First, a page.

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for where a wide system of conduct, and the whole of a public character, is laid open to inquiry, the accuser having the choice of facts, must be very unskilful if he does not prevail; but, with regard to wit, I am afraid
none of Swift's papers will be found equal to those by
which Addison opposed him.” He wrote in the year 1711 a “letter to the October club,” a number of tory gentlemen sent from the country to parliament, who formed themselves into a club, to the number of about a hundred, and met to animate the zeal, and raise the expectations of each other. They thought, with great reason, that the ministers were losing opportunities; that sufficient use was not made of the ardour of the nation; they called loudly for more changes and stronger efforts; and demanded the pun/ ishment of part, and the dismission of the rest, of those whom they considered as public robbers. Their eagerness was not gratified by the queen, or by Harley. The queen was probably slow because she was afraid; and Harley was slow because he was doubtful: he was atory only by necessity, or for convenience; and, when he had power in his hands, had no settled purpose for which he should employ it; forced to gratify to a certain degree the tories who supported him, but unwilling to make his reconcilement to the whigs utterly desperate, he corresponded at once with the two expectants of the crown, and kept, as has been observed, the succession undetermined. Not knowing what to do, he did nothing; and, with the fate of a double dealer, at last he lost his power, but kept his ene
* Mr. Sheridan however says, that Addison's last Whig Examiner was published Oct. 12, 1711; and Swift's first Examiner, on the 10th of the following November. R.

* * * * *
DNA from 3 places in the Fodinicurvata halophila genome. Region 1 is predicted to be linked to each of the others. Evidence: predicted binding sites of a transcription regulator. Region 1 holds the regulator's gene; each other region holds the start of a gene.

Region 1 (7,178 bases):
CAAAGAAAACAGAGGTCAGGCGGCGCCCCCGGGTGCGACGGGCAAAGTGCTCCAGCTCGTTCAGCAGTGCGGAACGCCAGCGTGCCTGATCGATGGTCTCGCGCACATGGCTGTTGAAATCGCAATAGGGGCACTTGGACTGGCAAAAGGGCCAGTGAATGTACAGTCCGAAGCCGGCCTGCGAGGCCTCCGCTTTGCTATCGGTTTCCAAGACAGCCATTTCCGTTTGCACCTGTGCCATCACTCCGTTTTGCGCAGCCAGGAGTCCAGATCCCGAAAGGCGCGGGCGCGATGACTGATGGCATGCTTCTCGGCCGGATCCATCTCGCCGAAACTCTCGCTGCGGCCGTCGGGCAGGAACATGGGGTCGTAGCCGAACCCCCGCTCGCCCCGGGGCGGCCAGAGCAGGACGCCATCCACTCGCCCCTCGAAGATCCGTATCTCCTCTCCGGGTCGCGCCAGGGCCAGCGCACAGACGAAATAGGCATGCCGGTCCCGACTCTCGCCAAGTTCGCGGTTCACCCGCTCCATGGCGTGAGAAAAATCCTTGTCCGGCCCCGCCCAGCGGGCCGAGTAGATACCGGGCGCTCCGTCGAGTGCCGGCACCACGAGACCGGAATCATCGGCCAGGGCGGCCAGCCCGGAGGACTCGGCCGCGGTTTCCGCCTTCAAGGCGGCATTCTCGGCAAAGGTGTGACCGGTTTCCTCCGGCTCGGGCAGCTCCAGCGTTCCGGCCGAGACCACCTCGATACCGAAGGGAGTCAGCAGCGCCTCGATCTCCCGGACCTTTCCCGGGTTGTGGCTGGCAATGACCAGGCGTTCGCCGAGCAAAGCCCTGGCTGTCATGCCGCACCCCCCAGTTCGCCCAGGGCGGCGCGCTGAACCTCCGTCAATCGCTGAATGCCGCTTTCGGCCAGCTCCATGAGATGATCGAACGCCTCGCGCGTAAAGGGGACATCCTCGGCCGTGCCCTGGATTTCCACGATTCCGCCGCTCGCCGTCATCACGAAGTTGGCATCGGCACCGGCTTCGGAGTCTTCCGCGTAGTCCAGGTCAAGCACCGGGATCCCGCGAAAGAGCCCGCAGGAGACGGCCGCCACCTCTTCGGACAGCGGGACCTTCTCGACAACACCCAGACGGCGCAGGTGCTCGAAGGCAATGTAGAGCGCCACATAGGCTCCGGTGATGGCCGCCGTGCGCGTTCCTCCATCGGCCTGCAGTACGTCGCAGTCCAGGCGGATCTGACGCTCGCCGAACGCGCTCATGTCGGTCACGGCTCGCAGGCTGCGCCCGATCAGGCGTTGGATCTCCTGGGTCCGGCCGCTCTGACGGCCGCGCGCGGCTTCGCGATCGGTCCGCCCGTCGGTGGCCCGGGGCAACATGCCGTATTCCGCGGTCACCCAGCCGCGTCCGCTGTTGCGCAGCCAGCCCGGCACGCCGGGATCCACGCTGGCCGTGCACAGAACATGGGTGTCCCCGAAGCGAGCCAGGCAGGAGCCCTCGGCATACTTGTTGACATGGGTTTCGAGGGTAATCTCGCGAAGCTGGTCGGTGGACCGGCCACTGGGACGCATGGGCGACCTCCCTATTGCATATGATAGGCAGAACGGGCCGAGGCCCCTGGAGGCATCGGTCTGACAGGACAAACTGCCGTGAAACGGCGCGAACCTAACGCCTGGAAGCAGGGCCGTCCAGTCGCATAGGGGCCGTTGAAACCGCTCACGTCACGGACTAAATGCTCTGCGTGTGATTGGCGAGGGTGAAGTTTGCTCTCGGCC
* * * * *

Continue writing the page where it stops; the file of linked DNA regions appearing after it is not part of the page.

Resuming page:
Swift seems to have concurred in opinion with the “October club;” but it was not in his power to quicken the tardiness of Harley, whom he stimulated as much as he could, but with little effect. He that knows not whither to go, is in no haste to move. Harley, who was perhaps not quick by nature, became yet more slow by irresolution; and was content to hear that dila. toriness lamented as natural, which he applauded in himself as politic. Without the tories, however, nothing could be done: and, as they were not to be gratified, they must be appeased; and the conduct of the minister, if it could not be vindicated, was to be plausibly excused. Early in the next year he published a “proposal for correcting, improving, and ascertaining the English tongue,” in a letter to the earl of Oxford; written without much knowledge of the general nature of language, and without any accurate inquiry into the history of other tongues. The certainty and stability which, contrary to all experience, he thinks attainable, he proposes to secure by instituting an academy; the degrees of which, every man would have been willing, and many would have been proud, to disobey; and which, being renewed by successive elections, would in a short time have differed from itself. Swift now attained the zenith of his political importance: he published (1712) the “conduct of the allies,” ten days before the parliament assembled. The purpose was to persuade the nation to a peace; and never had any writer more success. The people, who had been amused with bonfires and triumphal processions, and looked with idolatry on the general and his friends, who, as they thought, had made England the arbitress of nations, were confounded between shame and rage, when they found that “mines had been exhausted, and millions destroyed,” to secure the Dutch or aggrandize the emperor, without any advantage to ourselves; that we had been bribing our neighbours to fight their own quarrel; and that amongst our enemies we might number our allies. a That is now no longer doubted, of which the nation was then first informed, that the war was unnecessarily protracted to fill the pockets of Marlborough; and that it would have been continued without each, if he could have continued his annual plunder. But Swift, I suppose, did not yet know what he has since written, that a commission was drawn, which would have appointed him general for life, had it not become ineffectual by the resolution of lord Cowper, who refused the seal. “Whatever is received,” say the schools, “is received in proportion to the recipient.” The power of a political treatise depends much upon the disposition of the people; the nation was then combustible, and a spark set it on fire. It is boasted, that between November and January eleven thousand were sold; a great number at that time, when we were not yet a nation of readers. To its propagation certainly no agency of power or influence was wanting. It furnished arguments for conversation, speeches for debate, and materials for parliamentary resolutions. Yet, surely, whoever surveys this wonder-working pamphlet with cool perusal, will confess that its efficacy was supplied by the passions of its readers; that it operates by the mere weight of facts, with very little assistance from the hand that produced them. This year (1712) he published his “Reflections on the Barrier Treaty,” which carries on the design of his “Conduct of the Allies,” and shews how little regard. in that negotiation had been shewn to the interest of